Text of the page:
Spotlight on EdCC: Education in prison

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Photo from Monroe Corrections Complex website.

For every dollar spent on educating prisoners, the state of Washington receives $20 in return. According to Wanda Billingsly, Ed.D., Edmonds Community College Dean of Education at Monroe Correctional Complex, that’s a great investment.

Dr. Billingsly, along with MCC associate faculty member Dawnmoon Jaques, recently visited Edmonds Community College Foundation to discuss the college’s collaboration with the Department of Corrections to provide educational programs at Monroe Correctional Complex.

According to Billingsly, ninety-five percent of inmates will be released back into the community and educating incarcerated inmates helps them return to their communities as productive citizens. This creates safer communities and research shows inmates who participate in corrections education programs have 43% lower odds of returning to prison.

Billingsly has an educational leadership doctorate and uses research to guide her work to create goals and an atmosphere of excellence and accountability. She employs the Oz Principle of collective and individual accountability of owning it and achieving it. She believes prison education is innovative in reshaping lives.

Billingsly reported the ability of students in the program runs from second grade reading levels to students who are highly-capable. Prisoners’ lives often include stories of trauma and loss, and many have not learned to be resilient and bounce back.

Education helps them re-imagine their lives.

In fall 2017, the program educated 469 students at three sites. In winter, 482 students, all done without access to the internet.

Billingsly believes the GED is the pathway to something better. There is a pre-apprenticeship program in the works to get people into jobs, and she is listening to student voices to guide what they need.

Last year, 74 students passed the GED test, and the prison program facilitators recognize this as an important step.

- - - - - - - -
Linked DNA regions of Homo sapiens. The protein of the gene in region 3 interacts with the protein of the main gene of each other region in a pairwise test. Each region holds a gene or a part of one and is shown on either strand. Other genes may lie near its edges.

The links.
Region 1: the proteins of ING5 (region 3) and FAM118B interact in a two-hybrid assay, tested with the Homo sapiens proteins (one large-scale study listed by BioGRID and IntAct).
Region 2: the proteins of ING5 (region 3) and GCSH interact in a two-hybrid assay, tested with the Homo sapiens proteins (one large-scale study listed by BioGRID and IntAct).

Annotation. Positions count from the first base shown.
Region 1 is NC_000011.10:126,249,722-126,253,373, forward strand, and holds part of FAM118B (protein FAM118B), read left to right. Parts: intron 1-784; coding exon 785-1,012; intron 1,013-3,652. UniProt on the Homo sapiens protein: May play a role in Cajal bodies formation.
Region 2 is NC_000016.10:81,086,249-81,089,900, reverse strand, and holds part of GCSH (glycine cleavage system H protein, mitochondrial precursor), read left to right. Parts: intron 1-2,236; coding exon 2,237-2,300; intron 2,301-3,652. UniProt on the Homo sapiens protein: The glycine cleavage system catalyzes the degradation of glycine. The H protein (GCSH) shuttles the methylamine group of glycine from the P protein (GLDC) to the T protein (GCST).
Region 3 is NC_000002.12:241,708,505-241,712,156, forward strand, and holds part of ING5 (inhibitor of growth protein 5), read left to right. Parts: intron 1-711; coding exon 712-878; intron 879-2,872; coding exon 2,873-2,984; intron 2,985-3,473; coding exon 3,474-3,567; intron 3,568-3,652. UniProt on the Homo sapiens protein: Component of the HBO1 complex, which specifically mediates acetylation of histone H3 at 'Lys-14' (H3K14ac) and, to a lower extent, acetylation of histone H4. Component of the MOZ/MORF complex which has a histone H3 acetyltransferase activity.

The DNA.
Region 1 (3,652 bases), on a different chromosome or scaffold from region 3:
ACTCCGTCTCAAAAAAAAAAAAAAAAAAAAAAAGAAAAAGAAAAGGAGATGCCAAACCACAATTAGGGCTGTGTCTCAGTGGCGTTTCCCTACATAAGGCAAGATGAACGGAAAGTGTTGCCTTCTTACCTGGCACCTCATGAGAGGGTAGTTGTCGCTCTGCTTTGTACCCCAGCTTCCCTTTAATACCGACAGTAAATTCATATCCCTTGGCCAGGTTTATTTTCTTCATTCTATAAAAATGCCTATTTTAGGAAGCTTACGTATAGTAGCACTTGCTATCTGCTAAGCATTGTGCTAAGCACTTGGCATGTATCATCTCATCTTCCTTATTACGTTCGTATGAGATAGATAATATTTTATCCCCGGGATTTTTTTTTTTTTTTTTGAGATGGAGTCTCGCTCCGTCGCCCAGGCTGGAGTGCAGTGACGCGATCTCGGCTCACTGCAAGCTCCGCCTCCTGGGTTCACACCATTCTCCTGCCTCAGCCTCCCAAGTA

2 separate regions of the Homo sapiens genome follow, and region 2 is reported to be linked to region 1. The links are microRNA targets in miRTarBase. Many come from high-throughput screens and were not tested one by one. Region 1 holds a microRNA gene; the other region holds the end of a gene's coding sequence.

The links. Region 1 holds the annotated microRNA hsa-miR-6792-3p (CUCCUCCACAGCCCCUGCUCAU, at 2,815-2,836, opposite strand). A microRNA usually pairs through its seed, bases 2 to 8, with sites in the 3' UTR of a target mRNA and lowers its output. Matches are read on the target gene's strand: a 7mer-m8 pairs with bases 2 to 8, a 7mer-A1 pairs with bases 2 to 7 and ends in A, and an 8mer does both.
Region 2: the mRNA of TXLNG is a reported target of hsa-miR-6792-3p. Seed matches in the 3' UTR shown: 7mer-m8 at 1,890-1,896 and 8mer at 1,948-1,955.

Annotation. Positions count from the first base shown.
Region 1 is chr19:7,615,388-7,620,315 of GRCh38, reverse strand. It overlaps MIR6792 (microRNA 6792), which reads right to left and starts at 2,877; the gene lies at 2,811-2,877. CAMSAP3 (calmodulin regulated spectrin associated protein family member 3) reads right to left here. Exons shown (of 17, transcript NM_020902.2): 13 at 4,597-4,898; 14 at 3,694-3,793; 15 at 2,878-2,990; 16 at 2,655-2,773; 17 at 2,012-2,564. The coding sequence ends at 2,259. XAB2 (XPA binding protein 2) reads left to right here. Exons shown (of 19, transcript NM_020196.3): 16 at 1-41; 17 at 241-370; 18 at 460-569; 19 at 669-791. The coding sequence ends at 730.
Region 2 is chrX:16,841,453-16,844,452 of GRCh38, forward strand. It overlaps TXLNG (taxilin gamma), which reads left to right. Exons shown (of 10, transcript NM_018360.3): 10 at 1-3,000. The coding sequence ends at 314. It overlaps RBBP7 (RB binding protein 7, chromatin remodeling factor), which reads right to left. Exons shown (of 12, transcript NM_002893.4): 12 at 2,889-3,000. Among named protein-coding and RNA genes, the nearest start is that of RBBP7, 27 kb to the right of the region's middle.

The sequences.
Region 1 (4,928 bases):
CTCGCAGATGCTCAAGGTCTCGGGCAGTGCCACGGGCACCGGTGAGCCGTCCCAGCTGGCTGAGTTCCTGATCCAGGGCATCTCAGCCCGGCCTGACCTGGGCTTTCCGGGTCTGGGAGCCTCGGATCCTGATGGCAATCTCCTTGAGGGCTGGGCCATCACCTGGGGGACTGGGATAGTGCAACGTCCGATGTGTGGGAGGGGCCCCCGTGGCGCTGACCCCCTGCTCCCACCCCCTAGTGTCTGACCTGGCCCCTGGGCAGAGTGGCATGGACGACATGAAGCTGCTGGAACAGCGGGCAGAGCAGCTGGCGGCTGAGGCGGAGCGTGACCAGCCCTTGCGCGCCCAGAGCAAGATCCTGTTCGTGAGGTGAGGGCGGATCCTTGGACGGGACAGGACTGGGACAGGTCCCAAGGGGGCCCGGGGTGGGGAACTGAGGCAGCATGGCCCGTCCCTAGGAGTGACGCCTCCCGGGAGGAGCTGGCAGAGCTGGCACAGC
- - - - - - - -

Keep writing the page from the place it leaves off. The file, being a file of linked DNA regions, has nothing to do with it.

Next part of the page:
Dawnmoon Jaques, MCC Associate Faculty, spoke about getting prisoners to do something productive with their hands, and one example would be to build housing for homeless people.

The prisoners have pleaded with her for more classes. They want classes in automotive, cosmetology, and trades.

The GED class is a mandatory program if they do not have high school diploma. Once they get a GED, they can get into training programs. They also need the GED to go out and work.

The program has 35 students at all times. When a student graduates, that student has “raised their own bar and potential.” It is exhausting for them to learn “you are not a victim.” Since many of the prisoners leave in debt with fines, one foundation board member noted nonprofit Financial Beginnings could provide helpful materials.

Jaques told the group that there are 450 students and some are disadvantaged, struggling. She said she has witnessed miracles out there, of men working to be productive, sometimes with a rival gang member across the table.

“My alma mater, EdCC,” said Jaques, “inspired me.” And she lets the men know that EdCC is also there to inspire them to complete the dream and graduate.

To support the prison education program, consider a donation to the Edmonds Community College Foundation.

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